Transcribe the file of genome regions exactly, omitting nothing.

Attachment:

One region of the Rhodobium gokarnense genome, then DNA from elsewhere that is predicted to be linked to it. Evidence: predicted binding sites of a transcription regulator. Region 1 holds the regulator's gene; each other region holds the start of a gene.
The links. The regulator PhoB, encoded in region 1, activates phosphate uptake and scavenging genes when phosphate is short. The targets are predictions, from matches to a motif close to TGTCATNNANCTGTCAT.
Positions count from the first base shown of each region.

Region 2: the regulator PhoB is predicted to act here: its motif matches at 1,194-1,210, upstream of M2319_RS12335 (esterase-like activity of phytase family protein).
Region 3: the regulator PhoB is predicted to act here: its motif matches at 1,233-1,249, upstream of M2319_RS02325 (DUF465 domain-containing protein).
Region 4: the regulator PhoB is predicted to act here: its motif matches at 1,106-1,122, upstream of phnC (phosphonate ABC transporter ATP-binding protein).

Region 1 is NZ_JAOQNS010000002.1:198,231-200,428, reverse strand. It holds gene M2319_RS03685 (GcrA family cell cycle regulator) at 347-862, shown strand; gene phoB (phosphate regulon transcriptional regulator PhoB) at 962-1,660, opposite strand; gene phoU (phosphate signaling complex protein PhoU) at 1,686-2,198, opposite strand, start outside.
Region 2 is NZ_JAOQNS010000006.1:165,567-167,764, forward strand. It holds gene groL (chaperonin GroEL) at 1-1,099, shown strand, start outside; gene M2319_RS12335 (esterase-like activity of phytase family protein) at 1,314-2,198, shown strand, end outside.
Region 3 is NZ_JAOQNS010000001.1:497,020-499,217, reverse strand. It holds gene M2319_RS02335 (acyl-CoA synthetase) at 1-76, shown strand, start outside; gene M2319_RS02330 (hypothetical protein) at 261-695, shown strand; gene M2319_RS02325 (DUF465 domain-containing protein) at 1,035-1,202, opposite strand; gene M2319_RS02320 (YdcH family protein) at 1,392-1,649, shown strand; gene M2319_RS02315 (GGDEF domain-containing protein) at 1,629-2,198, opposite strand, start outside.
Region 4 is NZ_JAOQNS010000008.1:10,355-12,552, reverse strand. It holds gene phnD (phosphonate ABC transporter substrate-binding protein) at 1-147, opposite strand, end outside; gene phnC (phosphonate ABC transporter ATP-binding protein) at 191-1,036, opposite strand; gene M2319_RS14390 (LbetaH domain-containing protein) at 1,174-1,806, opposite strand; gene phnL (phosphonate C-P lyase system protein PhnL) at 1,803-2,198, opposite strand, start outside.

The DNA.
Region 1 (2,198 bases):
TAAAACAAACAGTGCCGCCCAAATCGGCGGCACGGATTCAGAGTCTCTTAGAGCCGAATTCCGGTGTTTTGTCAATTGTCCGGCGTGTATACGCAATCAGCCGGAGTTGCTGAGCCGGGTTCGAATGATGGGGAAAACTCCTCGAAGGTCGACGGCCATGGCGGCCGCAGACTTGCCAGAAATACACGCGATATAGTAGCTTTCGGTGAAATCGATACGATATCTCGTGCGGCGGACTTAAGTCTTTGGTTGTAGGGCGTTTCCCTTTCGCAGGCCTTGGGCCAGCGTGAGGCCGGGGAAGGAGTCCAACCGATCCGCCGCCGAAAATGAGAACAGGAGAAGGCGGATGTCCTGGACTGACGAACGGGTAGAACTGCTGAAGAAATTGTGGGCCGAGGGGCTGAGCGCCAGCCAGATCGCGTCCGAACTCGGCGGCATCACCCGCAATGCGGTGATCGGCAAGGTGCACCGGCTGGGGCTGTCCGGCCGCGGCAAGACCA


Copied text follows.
One region of the Rhodobium gokarnense genome, then DNA from elsewhere that is predicted to be linked to it. Evidence: predicted binding sites of a transcription regulator. Region 1 holds the regulator's gene; each other region holds the start of a gene.
The links. The regulator PhoB, encoded in region 1, activates phosphate uptake and scavenging genes when phosphate is short. The targets are predictions, from matches to a motif close to TGTCATNNANCTGTCAT.
Positions count from the first base shown of each region.

Region 2: the regulator PhoB is predicted to act here: its motif matches at 1,194-1,210, upstream of M2319_RS12335 (esterase-like activity of phytase family protein).
Region 3: the regulator PhoB is predicted to act here: its motif matches at 1,233-1,249, upstream of M2319_RS02325 (DUF465 domain-containing protein).
Region 4: the regulator PhoB is predicted to act here: its motif matches at 1,106-1,122, upstream of phnC (phosphonate ABC transporter ATP-binding protein).

Region 1 is NZ_JAOQNS010000002.1:198,231-200,428, reverse strand. It holds gene M2319_RS03685 (GcrA family cell cycle regulator) at 347-862, shown strand; gene phoB (phosphate regulon transcriptional regulator PhoB) at 962-1,660, opposite strand; gene phoU (phosphate signaling complex protein PhoU) at 1,686-2,198, opposite strand, start outside.
Region 2 is NZ_JAOQNS010000006.1:165,567-167,764, forward strand. It holds gene groL (chaperonin GroEL) at 1-1,099, shown strand, start outside; gene M2319_RS12335 (esterase-like activity of phytase family protein) at 1,314-2,198, shown strand, end outside.
Region 3 is NZ_JAOQNS010000001.1:497,020-499,217, reverse strand. It holds gene M2319_RS02335 (acyl-CoA synthetase) at 1-76, shown strand, start outside; gene M2319_RS02330 (hypothetical protein) at 261-695, shown strand; gene M2319_RS02325 (DUF465 domain-containing protein) at 1,035-1,202, opposite strand; gene M2319_RS02320 (YdcH family protein) at 1,392-1,649, shown strand; gene M2319_RS02315 (GGDEF domain-containing protein) at 1,629-2,198, opposite strand, start outside.
Region 4 is NZ_JAOQNS010000008.1:10,355-12,552, reverse strand. It holds gene phnD (phosphonate ABC transporter substrate-binding protein) at 1-147, opposite strand, end outside; gene phnC (phosphonate ABC transporter ATP-binding protein) at 191-1,036, opposite strand; gene M2319_RS14390 (LbetaH domain-containing protein) at 1,174-1,806, opposite strand; gene phnL (phosphonate C-P lyase system protein PhnL) at 1,803-2,198, opposite strand, start outside.

The DNA.
Region 1 (2,198 bases):
TAAAACAAACAGTGCCGCCCAAATCGGCGGCACGGATTCAGAGTCTCTTAGAGCCGAATTCCGGTGTTTTGTCAATTGTCCGGCGTGTATACGCAATCAGCCGGAGTTGCTGAGCCGGGTTCGAATGATGGGGAAAACTCCTCGAAGGTCGACGGCCATGGCGGCCGCAGACTTGCCAGAAATACACGCGATATAGTAGCTTTCGGTGAAATCGATACGATATCTCGTGCGGCGGACTTAAGTCTTTGGTTGTAGGGCGTTTCCCTTTCGCAGGCCTTGGGCCAGCGTGAGGCCGGGGAAGGAGTCCAACCGATCCGCCGCCGAAAATGAGAACAGGAGAAGGCGGATGTCCTGGACTGACGAACGGGTAGAACTGCTGAAGAAATTGTGGGCCGAGGGGCTGAGCGCCAGCCAGATCGCGTCCGAACTCGGCGGCATCACCCGCAATGCGGTGATCGGCAAGGTGCACCGGCTGGGGCTGTCCGGCCGCGGCAAGACCA